– Jasmine Solano

If you’re feeling a little stuck right now, focus on what makes you feel alive. Speaking of alive –– this brings us to Jasmine’s near-death experience at sea. It’s a crazy story that I just have to share with you guys.

Lost at Sea

Remember when I mentioned that Jasmine spent some time traveling the world? Love of travel is something we have in common, and it’s deeply influenced Jasmine’s work as a DJ. Jasmine participated in a program called Semester at Sea, a study abroad program that takes place on a cruise ship. You travel around the world and take courses on the ship, and then get off to explore a new country for four to seven days at a time. Sounds pretty amazing, right?

“It was just unreal. I lived in the Amazon for five days and we slept in hammocks on a ferry boat. I swam in the Amazon. I had a five-hour conversation with a Massai warrior in Kenya –– I’ll never forget him. We talked about women’s rights. He told me about how Massai warriors have to kill a lion when they turn 18. That proves that they’ve entered manhood. I’m just sitting there and looking at this man, like, ‘I’m in love with you right now.’”
– Jasmine Solano

It sounds like an incredible adventure, and while there were many unforgettable moments, perhaps the most memorable was the night the ship got caught in a storm crossing the Pacific Ocean from Vancouver to Korea. 

“The more we’re going, the more the seas are getting rocky. But this is the first time we’re on the ship, so I’m thinking, ‘Oh, this is just how it is, I guess. It’s just really rough.’ It was rough to the point where you had to hold onto your plate during dinner because otherwise, it would slide off the table … Around 2:30 in the morning, we were woken up because our beds slid into the wall. We were on a 40-degree tilt. I remember getting up and saying, ‘We gotta get the fuck out of this room.’ I was thrown into my door, and it was really hard to get out of the room. We’re all in a panic.”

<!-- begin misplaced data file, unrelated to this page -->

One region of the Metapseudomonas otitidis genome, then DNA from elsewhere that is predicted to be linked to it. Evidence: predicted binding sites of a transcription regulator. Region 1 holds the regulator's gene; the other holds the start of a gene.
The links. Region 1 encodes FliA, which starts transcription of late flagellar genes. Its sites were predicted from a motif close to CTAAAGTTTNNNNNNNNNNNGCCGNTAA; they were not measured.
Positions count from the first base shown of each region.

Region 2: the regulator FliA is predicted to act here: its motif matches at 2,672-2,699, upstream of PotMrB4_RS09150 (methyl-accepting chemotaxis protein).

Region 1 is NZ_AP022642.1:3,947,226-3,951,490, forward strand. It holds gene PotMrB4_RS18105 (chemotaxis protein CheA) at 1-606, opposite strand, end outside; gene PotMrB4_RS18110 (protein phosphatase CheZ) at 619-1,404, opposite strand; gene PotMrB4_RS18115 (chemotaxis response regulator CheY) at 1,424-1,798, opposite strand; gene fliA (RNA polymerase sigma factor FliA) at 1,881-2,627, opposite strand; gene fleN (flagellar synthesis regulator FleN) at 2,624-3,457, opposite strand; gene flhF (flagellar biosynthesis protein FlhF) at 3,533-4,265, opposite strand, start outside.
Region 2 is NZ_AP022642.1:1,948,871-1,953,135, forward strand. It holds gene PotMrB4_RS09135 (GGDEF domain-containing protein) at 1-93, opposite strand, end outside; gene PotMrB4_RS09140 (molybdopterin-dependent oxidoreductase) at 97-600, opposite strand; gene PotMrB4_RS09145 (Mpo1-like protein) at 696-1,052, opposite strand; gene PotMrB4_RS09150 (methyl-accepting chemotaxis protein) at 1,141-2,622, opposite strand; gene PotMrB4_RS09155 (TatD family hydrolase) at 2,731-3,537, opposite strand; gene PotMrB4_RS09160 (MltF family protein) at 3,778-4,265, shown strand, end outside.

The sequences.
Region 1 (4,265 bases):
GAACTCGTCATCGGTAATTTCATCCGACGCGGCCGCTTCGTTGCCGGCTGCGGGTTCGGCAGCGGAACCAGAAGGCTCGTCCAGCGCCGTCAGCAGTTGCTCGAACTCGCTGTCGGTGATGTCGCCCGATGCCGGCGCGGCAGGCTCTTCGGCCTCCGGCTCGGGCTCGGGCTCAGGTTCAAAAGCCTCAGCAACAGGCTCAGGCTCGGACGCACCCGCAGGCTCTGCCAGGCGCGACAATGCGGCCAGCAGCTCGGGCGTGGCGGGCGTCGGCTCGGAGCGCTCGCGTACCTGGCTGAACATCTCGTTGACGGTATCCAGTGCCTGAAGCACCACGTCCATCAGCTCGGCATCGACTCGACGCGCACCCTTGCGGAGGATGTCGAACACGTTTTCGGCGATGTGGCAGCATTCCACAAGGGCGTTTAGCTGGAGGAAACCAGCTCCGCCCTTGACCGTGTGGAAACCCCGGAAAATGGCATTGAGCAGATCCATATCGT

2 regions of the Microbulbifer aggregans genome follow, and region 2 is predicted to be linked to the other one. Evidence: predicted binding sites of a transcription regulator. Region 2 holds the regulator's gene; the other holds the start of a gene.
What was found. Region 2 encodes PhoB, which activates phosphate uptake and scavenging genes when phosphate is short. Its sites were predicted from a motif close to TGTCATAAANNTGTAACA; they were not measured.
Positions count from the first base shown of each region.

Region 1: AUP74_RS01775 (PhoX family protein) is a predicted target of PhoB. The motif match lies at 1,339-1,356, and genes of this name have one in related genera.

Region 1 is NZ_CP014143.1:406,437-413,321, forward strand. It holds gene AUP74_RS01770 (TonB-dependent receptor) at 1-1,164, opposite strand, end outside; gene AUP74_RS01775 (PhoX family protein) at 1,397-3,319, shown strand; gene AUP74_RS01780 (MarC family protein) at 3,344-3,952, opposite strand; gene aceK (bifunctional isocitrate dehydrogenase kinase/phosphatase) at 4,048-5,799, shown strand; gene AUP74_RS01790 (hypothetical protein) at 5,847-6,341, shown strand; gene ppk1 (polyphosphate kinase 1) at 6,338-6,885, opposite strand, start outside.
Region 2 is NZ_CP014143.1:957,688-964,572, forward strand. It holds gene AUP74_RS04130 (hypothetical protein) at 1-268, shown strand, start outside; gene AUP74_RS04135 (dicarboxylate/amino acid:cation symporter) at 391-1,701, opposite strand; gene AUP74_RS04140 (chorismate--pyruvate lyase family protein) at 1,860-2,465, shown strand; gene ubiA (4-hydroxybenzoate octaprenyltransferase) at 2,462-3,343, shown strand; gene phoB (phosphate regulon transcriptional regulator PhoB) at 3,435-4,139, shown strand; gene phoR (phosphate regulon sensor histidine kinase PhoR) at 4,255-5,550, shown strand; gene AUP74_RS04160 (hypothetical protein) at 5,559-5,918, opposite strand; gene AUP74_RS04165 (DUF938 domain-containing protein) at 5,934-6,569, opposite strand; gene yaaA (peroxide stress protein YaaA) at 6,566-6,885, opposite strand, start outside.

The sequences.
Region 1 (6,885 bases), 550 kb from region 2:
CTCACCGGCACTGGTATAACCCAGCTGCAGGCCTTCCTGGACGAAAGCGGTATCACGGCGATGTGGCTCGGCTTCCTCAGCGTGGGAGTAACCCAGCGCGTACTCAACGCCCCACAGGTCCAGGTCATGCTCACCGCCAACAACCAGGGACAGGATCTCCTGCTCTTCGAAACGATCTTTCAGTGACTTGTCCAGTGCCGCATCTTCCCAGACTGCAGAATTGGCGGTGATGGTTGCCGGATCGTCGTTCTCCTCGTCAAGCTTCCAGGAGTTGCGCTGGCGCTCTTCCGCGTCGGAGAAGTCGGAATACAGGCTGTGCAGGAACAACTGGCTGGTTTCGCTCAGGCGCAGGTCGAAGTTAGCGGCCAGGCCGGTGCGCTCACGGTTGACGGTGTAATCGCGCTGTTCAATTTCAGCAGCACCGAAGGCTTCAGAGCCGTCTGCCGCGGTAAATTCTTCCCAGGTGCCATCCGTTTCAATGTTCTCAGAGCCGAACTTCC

– Jasmine Solano

It got so bad that the ship captain announced that they were going to abandon ship. Jasmine and her classmates were told to get their life jackets and return to the middle of the ship where they would be divided into lifeboats.

“An 80-foot wave knocked out our bridge window and completely wiped out our navigation. I think if we had been only like five more degrees on a tilt, we would have tipped over and probably drowned. The waves were 80 to 100 feet. We were in the middle of 11 storms.”
– Jasmine Solano

Luckily, the storms pushed their boat slightly south, and after a few hours the sea had calmed down long enough for the ship to stabilize. They ended up about a day away from Hawaii, where they docked for two weeks to assess the ship and make sure they were OK to continue. Jasmine said she definitely thought she might die that night. 

What a thing to go through. It made her realize just how small she was — and how big and powerful the universe really is. 

Be a Creative Alchemist with Jasmine Solano

Before we sign off, Jasmine has two pieces of advice for aspiring DJs. First: do your research.